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No Child Left Alive | The Nation

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No Child Left Alive

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Picking the single most important issue for my generation seemed like an impossible task. With thousands of worthwhile causes that inspire people to act, I wanted to highlight one that affects my fellow high school students directly. I also wanted to avoid partisan politics by choosing an issue that many people could agree on.

Daniel Mootz is one of five finalists in The Nation's 2007 Student Writing Contest. Read more about the competition on StudentNation.com.

About the Author

Daniel Mootz
Daniel Mootz is a sophomore at Carlisle High School in Carlisle, Pennsylvania.

I was stumped until one day the most important issue facing young people in the upcoming election jumped out at me in the school hallway. Literally.

It was toward the middle of the 2006-07 school year when I was first approached by a US military recruiter. I was 14 years old. Wearing a huge grin and greeting me like an old friend, the recruiter gave a casual, "What's up, man?" to lure me toward the Army table set up in the corner.

I could see that there was already a large crowd of students gathering around the table, and so after convincing the soldier that I was not interested in the Army, I walked to my next class. This experience bothered me all day, yet no one else seemed concerned or ready to question the presence of the US military in high schools, recruiting teenagers for war. I decided to dig deeper, to find out how and why the military was targeting high school students. What I learned was a wake-up call that something has to change in this country before it's too late.

A quick Google search led me to the law that allows the US military to recruit on all public school campuses; it is part of the infamous No Child Left Behind Act. Ironic? Yes, but nevertheless there it was, in Section 9528, a section that was voted on by more than two-thirds of our Congress:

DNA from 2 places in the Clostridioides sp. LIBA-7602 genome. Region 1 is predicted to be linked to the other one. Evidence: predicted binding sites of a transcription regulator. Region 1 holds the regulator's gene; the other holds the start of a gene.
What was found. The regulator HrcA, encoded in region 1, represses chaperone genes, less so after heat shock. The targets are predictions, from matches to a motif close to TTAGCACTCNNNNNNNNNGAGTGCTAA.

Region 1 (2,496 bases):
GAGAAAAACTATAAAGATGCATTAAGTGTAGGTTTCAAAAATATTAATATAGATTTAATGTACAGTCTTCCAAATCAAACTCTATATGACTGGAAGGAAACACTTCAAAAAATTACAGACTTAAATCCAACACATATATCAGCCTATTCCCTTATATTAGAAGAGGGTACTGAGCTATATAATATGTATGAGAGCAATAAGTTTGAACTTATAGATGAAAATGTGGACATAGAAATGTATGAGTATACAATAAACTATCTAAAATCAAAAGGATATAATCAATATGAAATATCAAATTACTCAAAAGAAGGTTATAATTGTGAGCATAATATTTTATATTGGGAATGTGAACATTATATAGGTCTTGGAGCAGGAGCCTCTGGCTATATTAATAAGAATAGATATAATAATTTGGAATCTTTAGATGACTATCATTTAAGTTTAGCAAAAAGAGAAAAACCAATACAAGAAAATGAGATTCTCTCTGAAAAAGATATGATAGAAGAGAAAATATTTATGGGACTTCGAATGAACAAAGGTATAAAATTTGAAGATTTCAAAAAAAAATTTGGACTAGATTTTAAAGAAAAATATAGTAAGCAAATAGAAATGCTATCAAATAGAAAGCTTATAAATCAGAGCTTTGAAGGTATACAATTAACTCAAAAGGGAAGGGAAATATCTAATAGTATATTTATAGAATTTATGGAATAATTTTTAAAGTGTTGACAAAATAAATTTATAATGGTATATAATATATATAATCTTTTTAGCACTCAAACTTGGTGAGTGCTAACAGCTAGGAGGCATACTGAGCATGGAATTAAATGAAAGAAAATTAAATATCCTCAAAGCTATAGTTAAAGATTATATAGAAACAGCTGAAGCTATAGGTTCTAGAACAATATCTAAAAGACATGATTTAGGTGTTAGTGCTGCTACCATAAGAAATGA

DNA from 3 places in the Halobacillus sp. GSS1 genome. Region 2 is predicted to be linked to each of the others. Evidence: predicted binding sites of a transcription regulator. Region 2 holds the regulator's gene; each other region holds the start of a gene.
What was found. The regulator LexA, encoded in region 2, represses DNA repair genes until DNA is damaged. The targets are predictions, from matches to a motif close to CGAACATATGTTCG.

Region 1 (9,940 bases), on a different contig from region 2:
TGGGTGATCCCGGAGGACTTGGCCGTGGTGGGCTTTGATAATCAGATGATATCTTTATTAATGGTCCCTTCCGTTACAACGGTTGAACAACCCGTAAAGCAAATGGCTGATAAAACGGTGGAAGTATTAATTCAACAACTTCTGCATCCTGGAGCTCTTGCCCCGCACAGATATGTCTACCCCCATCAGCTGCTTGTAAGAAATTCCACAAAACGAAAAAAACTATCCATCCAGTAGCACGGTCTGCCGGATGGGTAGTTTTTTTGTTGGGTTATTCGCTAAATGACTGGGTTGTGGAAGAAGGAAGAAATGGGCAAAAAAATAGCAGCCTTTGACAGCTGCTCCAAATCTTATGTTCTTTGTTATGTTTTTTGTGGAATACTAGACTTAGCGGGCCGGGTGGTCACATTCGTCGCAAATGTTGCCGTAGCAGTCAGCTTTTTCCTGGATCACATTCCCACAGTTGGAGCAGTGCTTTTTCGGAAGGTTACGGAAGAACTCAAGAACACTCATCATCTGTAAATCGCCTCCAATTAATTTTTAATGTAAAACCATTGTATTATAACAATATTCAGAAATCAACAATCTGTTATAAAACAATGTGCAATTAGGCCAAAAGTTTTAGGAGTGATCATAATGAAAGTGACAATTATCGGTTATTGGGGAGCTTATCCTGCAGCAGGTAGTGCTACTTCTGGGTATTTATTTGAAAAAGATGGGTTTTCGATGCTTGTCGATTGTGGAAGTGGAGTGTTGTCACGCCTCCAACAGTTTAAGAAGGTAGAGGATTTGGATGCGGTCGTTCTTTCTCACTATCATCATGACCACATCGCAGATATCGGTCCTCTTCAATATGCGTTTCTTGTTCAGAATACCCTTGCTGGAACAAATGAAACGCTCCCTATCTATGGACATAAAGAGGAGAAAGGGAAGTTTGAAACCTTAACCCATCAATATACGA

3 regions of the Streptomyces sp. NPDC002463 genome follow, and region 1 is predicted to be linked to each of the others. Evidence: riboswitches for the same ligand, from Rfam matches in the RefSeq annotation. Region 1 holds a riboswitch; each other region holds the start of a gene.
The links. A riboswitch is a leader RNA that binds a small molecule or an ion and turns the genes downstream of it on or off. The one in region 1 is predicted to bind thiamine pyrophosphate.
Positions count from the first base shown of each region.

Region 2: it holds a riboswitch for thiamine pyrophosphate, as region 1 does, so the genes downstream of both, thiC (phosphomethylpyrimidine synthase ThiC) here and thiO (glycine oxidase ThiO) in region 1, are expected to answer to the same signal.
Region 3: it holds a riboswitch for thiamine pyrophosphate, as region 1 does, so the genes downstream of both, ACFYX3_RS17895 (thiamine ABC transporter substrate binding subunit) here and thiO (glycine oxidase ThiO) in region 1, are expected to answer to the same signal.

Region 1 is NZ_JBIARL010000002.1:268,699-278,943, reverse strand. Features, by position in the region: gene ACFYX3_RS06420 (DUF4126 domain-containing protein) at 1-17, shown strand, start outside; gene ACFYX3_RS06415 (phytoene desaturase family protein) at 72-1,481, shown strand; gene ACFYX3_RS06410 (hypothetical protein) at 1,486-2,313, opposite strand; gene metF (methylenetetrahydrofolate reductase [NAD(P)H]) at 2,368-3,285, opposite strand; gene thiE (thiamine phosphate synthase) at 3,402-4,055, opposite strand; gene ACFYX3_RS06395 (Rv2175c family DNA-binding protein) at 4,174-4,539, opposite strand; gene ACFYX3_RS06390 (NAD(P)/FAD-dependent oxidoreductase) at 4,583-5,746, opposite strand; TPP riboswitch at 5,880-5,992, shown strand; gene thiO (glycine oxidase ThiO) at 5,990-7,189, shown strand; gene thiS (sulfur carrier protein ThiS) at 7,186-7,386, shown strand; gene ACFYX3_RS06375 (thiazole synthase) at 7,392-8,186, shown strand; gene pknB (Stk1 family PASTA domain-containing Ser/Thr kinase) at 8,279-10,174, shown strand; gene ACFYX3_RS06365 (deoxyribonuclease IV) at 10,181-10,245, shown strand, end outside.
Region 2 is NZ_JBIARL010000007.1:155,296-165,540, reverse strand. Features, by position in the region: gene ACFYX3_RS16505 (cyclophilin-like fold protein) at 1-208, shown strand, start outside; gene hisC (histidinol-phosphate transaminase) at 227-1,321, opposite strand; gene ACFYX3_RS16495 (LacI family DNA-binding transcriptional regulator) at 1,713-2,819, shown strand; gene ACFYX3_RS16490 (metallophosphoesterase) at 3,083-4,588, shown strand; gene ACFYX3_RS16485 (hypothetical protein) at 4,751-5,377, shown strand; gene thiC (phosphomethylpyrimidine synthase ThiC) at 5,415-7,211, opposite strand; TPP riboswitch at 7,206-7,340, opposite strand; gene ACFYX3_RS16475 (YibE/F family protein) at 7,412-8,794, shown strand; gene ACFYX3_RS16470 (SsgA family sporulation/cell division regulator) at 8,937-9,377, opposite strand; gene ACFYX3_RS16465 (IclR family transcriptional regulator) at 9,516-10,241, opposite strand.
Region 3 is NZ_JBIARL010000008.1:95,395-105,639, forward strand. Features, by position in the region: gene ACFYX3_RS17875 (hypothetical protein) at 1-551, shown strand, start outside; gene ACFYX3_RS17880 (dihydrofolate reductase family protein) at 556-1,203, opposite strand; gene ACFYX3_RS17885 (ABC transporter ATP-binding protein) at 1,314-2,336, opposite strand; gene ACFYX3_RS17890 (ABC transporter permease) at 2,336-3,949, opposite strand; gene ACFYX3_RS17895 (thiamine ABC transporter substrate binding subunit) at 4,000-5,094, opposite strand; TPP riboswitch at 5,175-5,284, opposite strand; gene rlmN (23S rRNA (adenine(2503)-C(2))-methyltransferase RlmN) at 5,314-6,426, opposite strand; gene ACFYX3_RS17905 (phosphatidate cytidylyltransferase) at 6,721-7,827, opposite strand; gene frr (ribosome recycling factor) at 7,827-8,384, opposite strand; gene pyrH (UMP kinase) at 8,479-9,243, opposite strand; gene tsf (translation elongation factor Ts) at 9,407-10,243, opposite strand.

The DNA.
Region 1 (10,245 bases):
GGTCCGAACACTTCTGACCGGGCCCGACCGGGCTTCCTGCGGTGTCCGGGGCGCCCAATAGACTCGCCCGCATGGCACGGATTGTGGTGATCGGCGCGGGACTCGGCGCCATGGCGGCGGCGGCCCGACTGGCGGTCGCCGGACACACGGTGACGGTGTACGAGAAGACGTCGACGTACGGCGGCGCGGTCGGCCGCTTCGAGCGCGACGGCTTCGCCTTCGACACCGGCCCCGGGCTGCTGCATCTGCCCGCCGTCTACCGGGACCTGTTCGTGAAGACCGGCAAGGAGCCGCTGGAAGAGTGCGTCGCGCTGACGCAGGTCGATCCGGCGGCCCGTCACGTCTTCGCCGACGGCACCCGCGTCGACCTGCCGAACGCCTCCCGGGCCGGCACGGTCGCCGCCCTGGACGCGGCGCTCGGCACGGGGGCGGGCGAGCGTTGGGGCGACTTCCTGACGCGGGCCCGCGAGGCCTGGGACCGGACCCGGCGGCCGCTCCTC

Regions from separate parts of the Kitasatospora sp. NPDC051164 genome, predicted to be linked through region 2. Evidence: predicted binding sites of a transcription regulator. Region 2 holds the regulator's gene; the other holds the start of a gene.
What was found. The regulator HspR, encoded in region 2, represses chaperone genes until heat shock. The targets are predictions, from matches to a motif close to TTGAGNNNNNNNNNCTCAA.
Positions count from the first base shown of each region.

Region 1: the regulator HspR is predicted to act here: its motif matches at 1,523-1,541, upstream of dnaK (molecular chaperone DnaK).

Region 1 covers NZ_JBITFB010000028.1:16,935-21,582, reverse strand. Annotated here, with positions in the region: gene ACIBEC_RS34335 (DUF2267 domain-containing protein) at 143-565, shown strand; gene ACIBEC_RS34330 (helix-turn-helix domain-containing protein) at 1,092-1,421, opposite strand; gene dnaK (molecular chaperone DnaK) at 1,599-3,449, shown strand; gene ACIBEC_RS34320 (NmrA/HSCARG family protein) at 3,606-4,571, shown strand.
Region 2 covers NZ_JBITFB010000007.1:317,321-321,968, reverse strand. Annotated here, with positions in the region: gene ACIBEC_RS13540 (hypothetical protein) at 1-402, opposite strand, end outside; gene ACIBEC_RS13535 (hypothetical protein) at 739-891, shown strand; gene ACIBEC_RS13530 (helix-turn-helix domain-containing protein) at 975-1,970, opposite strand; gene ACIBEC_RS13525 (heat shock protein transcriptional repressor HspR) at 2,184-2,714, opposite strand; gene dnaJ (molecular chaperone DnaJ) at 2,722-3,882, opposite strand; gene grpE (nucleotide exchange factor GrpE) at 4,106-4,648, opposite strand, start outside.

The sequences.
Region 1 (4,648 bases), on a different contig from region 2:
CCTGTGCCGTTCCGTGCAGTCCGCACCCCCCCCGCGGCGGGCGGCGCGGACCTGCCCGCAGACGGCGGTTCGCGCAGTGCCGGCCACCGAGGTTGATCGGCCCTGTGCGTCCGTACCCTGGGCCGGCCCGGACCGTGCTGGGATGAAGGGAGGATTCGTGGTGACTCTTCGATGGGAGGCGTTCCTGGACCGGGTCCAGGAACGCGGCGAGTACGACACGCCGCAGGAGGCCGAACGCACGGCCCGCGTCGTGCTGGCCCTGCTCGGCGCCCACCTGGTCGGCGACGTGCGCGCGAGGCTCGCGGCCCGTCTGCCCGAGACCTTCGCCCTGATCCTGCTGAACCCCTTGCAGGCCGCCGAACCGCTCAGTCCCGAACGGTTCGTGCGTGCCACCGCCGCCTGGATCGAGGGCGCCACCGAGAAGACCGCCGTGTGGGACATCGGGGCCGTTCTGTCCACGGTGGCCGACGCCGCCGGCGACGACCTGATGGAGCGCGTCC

(3) SAME ACCESS TO STUDENTS.--Each local educational agency receiving assistance under this Act shall provide military recruiters the same access to secondary school students as is provided generally to post secondary educational institutions or to prospective employers of those students.

I was floored. How can a bill whose stated purpose is to provide a better education and give students more opportunities to learn and grow contain a hidden section that does the exact opposite? The No Child Left Behind Act, signed on January 8, 2002--right at the beginning of the "war on terror"--began to seem more like a cover-up to recruit more troops from a pool of students with no options and less like a heartfelt attempt to conquer the education problem. The law also states that recruiters will have the same access to high schools as colleges and employers do; the only difference is that colleges and employers want students to finish four years of secondary education, whereas the military encourages them to drop out.

But opposition to the law was minuscule, and politicians from both ends of the political spectrum joined forces with the President to see that his plans for public education were carried out. Perhaps it was the idea of not supporting such a popular-sounding law that scared many politicians into compliance. Regardless of the motives, the bill passed, and military recruiters from all across the country found themselves trying to convince teenagers, most of whom can not even drive yet, to pick up a gun and join the Army.

To make matters worse, in 2005 the Army announced that it would allow high school dropouts to enlist. Thus, the No Child Left Behind Act, advertised as the means to a better educated public, actually provides students an incentive to drop out of school. If the goal of the law is to expand educational success rates of the nation's youth, why would the government try to persuade students to join the Army if it means dropping out of school to do so?

Already, thousands of high school students have enlisted as a direct result of military recruiting in schools. And with matters escalating in the Middle East, even those who joined as reservists are in danger of being deployed for combat. Why is removing the military from all public school campuses the most important issue facing young people today? Because my fellow classmates are being targeted by our government for a war that has claimed, and will continue to claim, the lives of thousands. Many of them have chosen to cut short their education to serve, a decision that may end up cutting short their lives.

In 2008 my generation needs to be aware of this deadly contradiction, and to urge those old enough to vote to work together to eliminate the military from our schools, protecting ourselves as well as generations to come.

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